When I started using this in my daily practice, I was surprised at how quickly I became peaceful. I felt a deep sense of honour, for my own life force. And, beyond words, was this most beautiful experience. So the focus on the core star helps bring us to a place of deep peace, deep sense, and the buzzing of the mind stops.

The beauty of the core star mindfulness is what gave me the impetus to begin to teach. To me, teaching yoga is about holding space for a beautiful sense of humanity. That of the class gathered present. That of each individual. And that of each person's essence, and the beauty and honour therein. In our wild times, we need to experience the beauty of humanity again, in ourselves, in others.

 
 
Movement never lies. It is a barometer telling the state of the soul’s weather to all who can read it.
— Martha Graham
 
 

This October marks the beginning of a new series of classes created to connect you to your body, mind, and core self. Grouped in classes of 4 sessions, and limited to 10 participants, the classes will create time and space for you to honour your core essence. Intermediate classes, they will also bend and move and make supple the physical body. Each class will include practices from energy work to teach you how to care for your energy field. At the end of class, a yoga nidra practice will teach you relaxation skills, engage your oh-so-popular parasympathetic nervous system, and invite you to embody the idea of your light body, a concept from the teachings of energy medicine of the Sacred Valley of Peru.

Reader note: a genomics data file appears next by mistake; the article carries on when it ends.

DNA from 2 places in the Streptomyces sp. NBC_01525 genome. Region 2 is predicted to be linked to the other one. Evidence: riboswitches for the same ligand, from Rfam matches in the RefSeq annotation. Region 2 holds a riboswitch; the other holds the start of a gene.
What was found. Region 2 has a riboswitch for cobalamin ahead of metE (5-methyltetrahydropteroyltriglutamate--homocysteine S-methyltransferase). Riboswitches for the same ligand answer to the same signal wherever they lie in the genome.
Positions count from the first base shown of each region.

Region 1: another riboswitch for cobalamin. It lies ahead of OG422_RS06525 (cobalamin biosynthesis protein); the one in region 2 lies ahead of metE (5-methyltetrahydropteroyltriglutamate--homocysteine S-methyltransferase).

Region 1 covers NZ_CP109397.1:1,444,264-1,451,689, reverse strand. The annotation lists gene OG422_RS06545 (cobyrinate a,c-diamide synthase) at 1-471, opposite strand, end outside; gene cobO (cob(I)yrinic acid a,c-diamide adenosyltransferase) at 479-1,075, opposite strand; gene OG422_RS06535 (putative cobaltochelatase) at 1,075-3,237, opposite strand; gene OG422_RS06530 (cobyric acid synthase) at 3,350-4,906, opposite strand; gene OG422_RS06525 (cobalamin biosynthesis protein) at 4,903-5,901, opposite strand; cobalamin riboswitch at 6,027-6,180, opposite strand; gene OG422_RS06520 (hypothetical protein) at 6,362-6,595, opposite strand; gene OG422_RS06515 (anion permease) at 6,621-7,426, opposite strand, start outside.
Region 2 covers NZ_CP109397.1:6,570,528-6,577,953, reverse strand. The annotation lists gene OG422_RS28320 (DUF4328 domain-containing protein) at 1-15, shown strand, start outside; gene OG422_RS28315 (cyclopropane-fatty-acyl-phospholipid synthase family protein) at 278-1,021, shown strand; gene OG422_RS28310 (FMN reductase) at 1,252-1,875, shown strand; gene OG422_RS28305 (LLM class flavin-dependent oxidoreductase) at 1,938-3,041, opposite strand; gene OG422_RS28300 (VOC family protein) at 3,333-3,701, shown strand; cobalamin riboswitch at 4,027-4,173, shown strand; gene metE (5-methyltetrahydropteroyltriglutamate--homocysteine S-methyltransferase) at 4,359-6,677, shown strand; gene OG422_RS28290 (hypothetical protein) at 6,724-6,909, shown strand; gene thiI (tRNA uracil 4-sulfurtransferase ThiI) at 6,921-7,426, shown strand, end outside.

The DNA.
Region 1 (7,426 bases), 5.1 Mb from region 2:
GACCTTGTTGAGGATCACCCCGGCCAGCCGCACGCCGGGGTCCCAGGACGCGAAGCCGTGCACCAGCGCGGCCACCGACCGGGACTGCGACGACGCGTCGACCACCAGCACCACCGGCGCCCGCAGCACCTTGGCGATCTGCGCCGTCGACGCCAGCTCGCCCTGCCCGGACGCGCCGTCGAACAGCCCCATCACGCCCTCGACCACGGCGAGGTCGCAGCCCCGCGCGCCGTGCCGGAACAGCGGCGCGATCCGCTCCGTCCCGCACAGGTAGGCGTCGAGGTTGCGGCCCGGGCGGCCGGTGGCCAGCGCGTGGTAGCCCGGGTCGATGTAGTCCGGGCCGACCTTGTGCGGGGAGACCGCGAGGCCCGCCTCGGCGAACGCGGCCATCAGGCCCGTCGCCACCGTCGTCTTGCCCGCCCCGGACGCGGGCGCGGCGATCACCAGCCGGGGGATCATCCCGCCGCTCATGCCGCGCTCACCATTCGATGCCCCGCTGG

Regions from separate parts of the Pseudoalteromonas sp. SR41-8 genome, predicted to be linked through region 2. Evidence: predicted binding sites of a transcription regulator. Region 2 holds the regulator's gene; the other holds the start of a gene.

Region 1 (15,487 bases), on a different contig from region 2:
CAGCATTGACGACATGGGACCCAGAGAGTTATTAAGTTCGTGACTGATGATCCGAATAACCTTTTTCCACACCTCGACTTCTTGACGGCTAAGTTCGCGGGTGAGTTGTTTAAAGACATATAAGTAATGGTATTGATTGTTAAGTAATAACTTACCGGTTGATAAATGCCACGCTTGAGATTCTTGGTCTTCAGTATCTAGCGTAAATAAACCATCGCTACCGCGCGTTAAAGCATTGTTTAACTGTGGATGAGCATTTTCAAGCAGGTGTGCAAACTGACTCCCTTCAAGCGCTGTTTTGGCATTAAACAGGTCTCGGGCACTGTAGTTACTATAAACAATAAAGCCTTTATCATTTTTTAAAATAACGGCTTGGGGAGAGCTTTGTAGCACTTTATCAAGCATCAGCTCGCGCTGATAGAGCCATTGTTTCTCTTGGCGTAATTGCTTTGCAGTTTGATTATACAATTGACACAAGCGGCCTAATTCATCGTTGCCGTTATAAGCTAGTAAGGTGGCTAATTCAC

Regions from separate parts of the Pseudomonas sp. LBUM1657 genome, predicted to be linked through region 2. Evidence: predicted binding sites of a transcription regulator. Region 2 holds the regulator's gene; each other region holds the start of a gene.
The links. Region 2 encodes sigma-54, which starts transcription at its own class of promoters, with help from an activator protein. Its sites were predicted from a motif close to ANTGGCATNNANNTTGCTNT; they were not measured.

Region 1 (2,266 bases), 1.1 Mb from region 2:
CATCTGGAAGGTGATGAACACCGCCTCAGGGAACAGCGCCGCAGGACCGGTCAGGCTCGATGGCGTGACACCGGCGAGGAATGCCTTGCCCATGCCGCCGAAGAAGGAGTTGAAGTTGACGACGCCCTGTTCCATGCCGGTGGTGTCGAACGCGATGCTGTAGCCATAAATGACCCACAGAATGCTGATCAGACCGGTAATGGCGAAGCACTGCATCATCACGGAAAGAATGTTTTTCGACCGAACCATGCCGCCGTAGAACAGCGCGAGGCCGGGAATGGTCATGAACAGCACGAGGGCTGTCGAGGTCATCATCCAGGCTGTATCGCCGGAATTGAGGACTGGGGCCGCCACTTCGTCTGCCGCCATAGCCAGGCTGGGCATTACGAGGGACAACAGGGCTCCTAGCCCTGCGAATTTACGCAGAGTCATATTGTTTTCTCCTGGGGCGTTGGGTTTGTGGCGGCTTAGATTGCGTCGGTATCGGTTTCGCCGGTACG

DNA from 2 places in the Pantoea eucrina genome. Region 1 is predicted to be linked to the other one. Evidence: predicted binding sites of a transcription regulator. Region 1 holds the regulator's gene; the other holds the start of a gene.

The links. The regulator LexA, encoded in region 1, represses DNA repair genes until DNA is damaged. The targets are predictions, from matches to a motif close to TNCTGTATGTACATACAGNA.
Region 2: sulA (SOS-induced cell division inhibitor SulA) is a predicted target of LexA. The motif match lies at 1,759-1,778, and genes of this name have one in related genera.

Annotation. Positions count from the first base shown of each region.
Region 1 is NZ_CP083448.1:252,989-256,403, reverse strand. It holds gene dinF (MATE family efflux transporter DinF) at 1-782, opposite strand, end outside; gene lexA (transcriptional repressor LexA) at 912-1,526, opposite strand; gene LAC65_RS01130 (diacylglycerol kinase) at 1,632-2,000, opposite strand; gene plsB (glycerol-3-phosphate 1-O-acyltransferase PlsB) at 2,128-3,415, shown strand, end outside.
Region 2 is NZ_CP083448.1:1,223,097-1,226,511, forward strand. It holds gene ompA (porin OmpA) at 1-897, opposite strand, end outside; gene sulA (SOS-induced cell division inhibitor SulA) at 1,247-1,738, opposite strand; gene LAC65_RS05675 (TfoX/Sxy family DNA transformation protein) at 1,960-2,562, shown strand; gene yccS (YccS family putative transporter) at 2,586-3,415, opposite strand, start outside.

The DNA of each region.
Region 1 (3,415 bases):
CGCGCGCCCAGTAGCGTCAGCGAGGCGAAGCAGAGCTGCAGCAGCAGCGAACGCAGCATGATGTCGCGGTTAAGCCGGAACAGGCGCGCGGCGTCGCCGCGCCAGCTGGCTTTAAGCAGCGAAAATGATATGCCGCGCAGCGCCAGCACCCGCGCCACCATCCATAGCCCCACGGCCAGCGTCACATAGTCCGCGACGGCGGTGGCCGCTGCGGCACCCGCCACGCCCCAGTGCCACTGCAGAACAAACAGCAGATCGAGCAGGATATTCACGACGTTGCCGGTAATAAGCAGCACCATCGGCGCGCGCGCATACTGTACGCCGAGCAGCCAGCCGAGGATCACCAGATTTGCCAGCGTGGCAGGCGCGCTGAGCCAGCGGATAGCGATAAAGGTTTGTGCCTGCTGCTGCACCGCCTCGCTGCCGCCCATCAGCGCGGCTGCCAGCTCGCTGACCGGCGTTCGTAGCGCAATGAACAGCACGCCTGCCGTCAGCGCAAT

If you like, the series also includes a daily practice that grows over the four weeks. The daily practice eventually becomes 20 minutes per day, in which you create your own personalized practice of yoga, breathing, energy practice, and meditation or mindfulness. Discussions at the end of each class support you to create this 20 minute practice by the end of the series.

If you are interested, you can contact me through the bookings form on the website.

 

 
 
 
 

The class series is guided by my experience in mindfulness, yoga, dance, and energy medicine, and is not medical or therapeutic in nature.

 

 

Literature

Further Reading.

 
 

The Path of Yoga. 2011. G. Feuerstein.

Martha Graham, About the Dancer. 2005. 

The Brain-Training Secrets of Athletes. 2014. C. Gregoire. Huffington Post.

Yoga and Meditation. M. Wei, MD. 2015 Harvard.

The Life Changing Magic of Practicing Yoga. S. Denning. Forbes

The Energetic Heart. R. McCraty. 2004. 

Luminous Energy Field. 2017. A. Villoldo.